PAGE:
Intraocular melanoma is the most common type of eye cancer in adults. It affects the uvea, or middle part of the eye. It can lead to vision loss and changes in eye color or shape. Intraocular melanoma can spread to other areas of the body, especially the liver. Treatments include surgery and radiation therapy.
Intraocular melanoma is a rare cancer that forms inside the eye. It causes melanocytes (cells that produce pigment, or color) to grow out of control. The disease can lead to vision changes or loss.
Intraocular melanoma usually affects the middle part of the eye called the uvea. The uvea is between the sclera (outer white part of the eye) and the retina (inner part of the eye that processes light and controls vision).
Intraocular melanoma is also called uveal melanoma. It can form in any of the three parts of the uvea:
This type of eye cancer usually starts in the choroid. It can metastasize (spread) from the uvea to other parts of the body, usually the liver.
Intraocular melanoma affects the same types of cells as skin melanoma, but they’re different conditions.
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Some vision loss is common with intraocular melanoma. The amount of vision loss depends on the size of the melanoma and how long you have had it. Long-standing eye melanomas may cause complete loss of vision.
The following risk factors make you more likely to develop eye melanoma:
Intraocular melanoma is the most common type of eye cancer in adults. But the condition is very rare. Healthcare providers diagnose about 2,500 people in the U.S. with intraocular melanoma each year.
Genes, which are made of DNA, give instruction to cells about how to multiply. But if a gene mutates (changes), it might allow cells to multiply out of control. That leads to cancer.
With intraocular melanoma, mutated DNA give the wrong instructions to melanocytes in the eye. The melanocytes grow and form tumors.
In some cases, intraocular melanoma may not cause symptoms. Or symptoms may be difficult to spot since the cancer is in part of the eye that isn’t visible.
When symptoms do occur, they can include:
Your healthcare provider evaluates your symptoms and reviews your medical history. During an eye exam, your provider checks your vision and looks at the inside of your eye. They may dilate (enlarge) your pupils with special eye drops. This helps your provider see structures at the back of your eye.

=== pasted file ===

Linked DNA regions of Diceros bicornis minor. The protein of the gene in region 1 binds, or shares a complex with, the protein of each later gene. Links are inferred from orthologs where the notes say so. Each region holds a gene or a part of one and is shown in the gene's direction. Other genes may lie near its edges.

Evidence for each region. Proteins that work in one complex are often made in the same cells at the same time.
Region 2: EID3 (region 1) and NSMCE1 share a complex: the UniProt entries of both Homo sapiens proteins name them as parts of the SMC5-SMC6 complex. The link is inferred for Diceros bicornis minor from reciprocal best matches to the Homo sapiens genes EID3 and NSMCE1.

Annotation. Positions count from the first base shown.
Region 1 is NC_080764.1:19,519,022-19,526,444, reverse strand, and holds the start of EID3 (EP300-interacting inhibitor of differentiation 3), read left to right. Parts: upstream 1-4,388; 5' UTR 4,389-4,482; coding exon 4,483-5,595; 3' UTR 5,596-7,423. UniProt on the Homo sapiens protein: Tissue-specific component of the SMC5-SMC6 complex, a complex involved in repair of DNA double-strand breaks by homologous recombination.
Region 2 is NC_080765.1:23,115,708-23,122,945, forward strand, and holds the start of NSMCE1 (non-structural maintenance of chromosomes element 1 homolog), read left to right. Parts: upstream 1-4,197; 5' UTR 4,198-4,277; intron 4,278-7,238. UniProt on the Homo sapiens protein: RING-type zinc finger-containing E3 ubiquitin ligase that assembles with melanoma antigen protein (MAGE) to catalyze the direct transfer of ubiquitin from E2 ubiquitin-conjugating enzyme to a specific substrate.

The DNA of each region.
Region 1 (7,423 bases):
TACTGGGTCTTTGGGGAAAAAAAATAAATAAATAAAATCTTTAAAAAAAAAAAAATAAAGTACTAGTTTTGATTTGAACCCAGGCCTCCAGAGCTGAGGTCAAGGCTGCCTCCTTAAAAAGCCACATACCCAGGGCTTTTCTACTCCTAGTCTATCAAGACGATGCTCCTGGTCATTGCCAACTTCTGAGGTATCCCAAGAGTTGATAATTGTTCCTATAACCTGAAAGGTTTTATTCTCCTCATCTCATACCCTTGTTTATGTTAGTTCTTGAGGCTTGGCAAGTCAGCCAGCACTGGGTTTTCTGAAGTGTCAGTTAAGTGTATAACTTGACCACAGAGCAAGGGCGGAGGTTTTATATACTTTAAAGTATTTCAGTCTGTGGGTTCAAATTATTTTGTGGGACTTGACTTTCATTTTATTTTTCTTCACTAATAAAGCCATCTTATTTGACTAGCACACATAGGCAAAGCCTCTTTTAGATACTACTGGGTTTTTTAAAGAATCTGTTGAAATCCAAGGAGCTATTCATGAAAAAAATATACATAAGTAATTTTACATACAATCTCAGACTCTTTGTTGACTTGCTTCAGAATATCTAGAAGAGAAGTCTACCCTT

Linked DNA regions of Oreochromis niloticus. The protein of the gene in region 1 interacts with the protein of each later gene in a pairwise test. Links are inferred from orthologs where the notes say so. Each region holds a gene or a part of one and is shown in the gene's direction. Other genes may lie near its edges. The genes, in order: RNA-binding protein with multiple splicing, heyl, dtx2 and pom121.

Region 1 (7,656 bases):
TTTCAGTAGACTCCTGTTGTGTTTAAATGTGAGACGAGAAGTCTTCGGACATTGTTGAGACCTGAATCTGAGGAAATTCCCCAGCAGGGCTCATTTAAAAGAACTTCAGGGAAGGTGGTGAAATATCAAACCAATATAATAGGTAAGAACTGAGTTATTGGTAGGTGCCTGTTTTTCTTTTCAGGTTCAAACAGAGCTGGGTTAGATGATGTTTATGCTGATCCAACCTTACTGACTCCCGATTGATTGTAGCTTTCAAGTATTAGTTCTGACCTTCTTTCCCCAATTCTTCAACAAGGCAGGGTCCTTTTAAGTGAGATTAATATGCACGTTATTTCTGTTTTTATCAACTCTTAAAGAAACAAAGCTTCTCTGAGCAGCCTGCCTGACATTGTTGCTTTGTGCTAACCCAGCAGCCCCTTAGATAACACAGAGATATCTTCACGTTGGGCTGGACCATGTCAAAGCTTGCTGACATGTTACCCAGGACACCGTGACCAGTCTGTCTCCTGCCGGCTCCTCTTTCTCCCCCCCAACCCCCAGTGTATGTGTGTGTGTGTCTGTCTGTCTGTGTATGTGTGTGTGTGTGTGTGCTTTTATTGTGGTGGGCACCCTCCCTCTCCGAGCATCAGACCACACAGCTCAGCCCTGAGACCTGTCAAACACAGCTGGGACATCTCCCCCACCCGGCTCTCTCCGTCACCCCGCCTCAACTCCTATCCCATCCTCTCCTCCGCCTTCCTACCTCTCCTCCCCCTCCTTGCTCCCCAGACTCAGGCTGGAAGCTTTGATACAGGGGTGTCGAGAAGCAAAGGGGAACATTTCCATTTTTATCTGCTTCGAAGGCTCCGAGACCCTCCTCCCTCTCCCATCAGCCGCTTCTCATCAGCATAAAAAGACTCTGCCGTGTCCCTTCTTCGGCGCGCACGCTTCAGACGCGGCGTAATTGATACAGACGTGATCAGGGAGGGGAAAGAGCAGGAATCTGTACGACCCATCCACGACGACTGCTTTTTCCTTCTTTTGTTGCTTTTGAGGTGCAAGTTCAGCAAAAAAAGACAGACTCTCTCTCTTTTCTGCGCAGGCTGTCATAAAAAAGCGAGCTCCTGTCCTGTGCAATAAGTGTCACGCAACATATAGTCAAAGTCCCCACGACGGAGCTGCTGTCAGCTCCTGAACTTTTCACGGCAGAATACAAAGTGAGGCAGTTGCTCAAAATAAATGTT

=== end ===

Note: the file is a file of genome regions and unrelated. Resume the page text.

Other tests may include:
If your provider diagnoses you with eye melanoma, they may do more imaging or blood tests. These tests help your provider stage the cancer. Staging is the process of finding out if the cancer has spread from your eye to other areas of your body.
If an eye tumor isn’t causing symptoms or vision loss, and is small in size (less than 2.5 mm in thickness) you may not need treatment right away. Your healthcare provider may suggest “watchful waiting” and monitor your condition for tumor growth prior to recommending treatment.
If you do need treatment, the most common treatments are radiation therapy or surgery. Your treatment plan depends on:
There are several types of surgery for intraocular melanoma:
Some degree of vision loss is a risk with each type of surgery. You may choose to have a prosthetic (artificial) eye after enucleation or exenteration, but this won’t restore vision in that eye.
Other treatments for intraocular melanoma include:
Most risk factors for intraocular melanoma, such as age and race, aren’t controllable. But you can reduce your risk by visiting an ophthalmologist (a healthcare provider specializing in eye care) for regular eye exams.
Research shows that intraocular melanoma spreads to other parts of the body in about 40% to 50% of cases. In about 90% of those cases, the cancer spreads to the liver. Choroid melanoma and ciliary body melanoma are more likely to spread than iris melanoma. Like all cancers, the outlook is better when healthcare providers catch and treat the tumor early.
Stay in communication with your healthcare provider and monitor the intraocular melanoma closely. You may need periodic liver imaging exams to find out if the cancer has spread.
If you have intraocular melanoma, you may want to ask your provider:
A note from Cleveland Clinic
Intraocular melanoma is cancer inside the eye. It affects cells in the uvea, or the middle part of the eye. Symptoms can include vision loss or changes to the shape and appearance of the eye. Intraocular melanoma can spread to other parts of the body such as the liver. The most common treatments are radiation therapy and surgery.
Last reviewed by a Cleveland Clinic medical professional on 04/23/2021.
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